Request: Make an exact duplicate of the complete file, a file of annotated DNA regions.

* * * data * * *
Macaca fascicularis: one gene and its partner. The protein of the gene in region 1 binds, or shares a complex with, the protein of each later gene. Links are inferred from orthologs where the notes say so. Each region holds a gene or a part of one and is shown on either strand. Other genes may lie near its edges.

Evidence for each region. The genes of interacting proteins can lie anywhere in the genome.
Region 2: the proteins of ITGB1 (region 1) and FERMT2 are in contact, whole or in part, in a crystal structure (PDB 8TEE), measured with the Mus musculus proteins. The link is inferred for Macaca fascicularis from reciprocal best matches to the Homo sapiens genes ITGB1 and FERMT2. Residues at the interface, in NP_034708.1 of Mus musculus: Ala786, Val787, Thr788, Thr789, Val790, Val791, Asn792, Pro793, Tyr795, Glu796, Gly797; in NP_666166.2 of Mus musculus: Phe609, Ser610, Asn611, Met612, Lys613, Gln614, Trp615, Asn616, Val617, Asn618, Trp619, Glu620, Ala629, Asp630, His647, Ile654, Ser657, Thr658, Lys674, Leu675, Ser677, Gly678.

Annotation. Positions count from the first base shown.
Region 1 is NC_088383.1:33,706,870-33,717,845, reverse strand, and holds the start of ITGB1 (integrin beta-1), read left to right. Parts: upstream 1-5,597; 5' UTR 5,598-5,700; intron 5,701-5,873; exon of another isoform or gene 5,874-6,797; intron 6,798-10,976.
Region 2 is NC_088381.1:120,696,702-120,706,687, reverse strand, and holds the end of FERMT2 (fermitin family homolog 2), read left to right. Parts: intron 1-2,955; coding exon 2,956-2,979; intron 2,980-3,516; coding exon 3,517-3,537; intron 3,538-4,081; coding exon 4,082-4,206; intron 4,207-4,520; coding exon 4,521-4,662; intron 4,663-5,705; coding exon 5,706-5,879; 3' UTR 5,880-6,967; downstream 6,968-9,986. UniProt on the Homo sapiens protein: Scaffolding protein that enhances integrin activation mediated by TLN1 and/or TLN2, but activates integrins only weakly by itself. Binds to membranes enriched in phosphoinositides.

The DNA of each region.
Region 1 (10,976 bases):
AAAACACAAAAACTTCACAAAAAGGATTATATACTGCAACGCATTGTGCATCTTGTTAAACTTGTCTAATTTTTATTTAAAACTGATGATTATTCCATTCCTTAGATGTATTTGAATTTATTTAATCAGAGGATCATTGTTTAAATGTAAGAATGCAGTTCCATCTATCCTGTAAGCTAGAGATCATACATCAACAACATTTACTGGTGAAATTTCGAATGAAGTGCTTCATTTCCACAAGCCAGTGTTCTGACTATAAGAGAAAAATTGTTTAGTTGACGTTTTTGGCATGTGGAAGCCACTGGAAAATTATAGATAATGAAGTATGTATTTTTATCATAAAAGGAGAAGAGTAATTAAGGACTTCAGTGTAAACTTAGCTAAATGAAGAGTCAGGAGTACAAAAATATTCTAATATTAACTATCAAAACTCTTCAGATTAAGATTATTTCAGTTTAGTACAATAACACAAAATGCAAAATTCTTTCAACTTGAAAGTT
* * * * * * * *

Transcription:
Macaca fascicularis: one gene and its partner. The protein of the gene in region 1 binds, or shares a complex with, the protein of each later gene. Links are inferred from orthologs where the notes say so. Each region holds a gene or a part of one and is shown on either strand. Other genes may lie near its edges.

Evidence for each region. The genes of interacting proteins can lie anywhere in the genome.
Region 2: the proteins of ITGB1 (region 1) and FERMT2 are in contact, whole or in part, in a crystal structure (PDB 8TEE), measured with the Mus musculus proteins. The link is inferred for Macaca fascicularis from reciprocal best matches to the Homo sapiens genes ITGB1 and FERMT2. Residues at the interface, in NP_034708.1 of Mus musculus: Ala786, Val787, Thr788, Thr789, Val790, Val791, Asn792, Pro793, Tyr795, Glu796, Gly797; in NP_666166.2 of Mus musculus: Phe609, Ser610, Asn611, Met612, Lys613, Gln614, Trp615, Asn616, Val617, Asn618, Trp619, Glu620, Ala629, Asp630, His647, Ile654, Ser657, Thr658, Lys674, Leu675, Ser677, Gly678.

Annotation. Positions count from the first base shown.
Region 1 is NC_088383.1:33,706,870-33,717,845, reverse strand, and holds the start of ITGB1 (integrin beta-1), read left to right. Parts: upstream 1-5,597; 5' UTR 5,598-5,700; intron 5,701-5,873; exon of another isoform or gene 5,874-6,797; intron 6,798-10,976.
Region 2 is NC_088381.1:120,696,702-120,706,687, reverse strand, and holds the end of FERMT2 (fermitin family homolog 2), read left to right. Parts: intron 1-2,955; coding exon 2,956-2,979; intron 2,980-3,516; coding exon 3,517-3,537; intron 3,538-4,081; coding exon 4,082-4,206; intron 4,207-4,520; coding exon 4,521-4,662; intron 4,663-5,705; coding exon 5,706-5,879; 3' UTR 5,880-6,967; downstream 6,968-9,986. UniProt on the Homo sapiens protein: Scaffolding protein that enhances integrin activation mediated by TLN1 and/or TLN2, but activates integrins only weakly by itself. Binds to membranes enriched in phosphoinositides.

The DNA of each region.
Region 1 (10,976 bases):
AAAACACAAAAACTTCACAAAAAGGATTATATACTGCAACGCATTGTGCATCTTGTTAAACTTGTCTAATTTTTATTTAAAACTGATGATTATTCCATTCCTTAGATGTATTTGAATTTATTTAATCAGAGGATCATTGTTTAAATGTAAGAATGCAGTTCCATCTATCCTGTAAGCTAGAGATCATACATCAACAACATTTACTGGTGAAATTTCGAATGAAGTGCTTCATTTCCACAAGCCAGTGTTCTGACTATAAGAGAAAAATTGTTTAGTTGACGTTTTTGGCATGTGGAAGCCACTGGAAAATTATAGATAATGAAGTATGTATTTTTATCATAAAAGGAGAAGAGTAATTAAGGACTTCAGTGTAAACTTAGCTAAATGAAGAGTCAGGAGTACAAAAATATTCTAATATTAACTATCAAAACTCTTCAGATTAAGATTATTTCAGTTTAGTACAATAACACAAAATGCAAAATTCTTTCAACTTGAAAGTT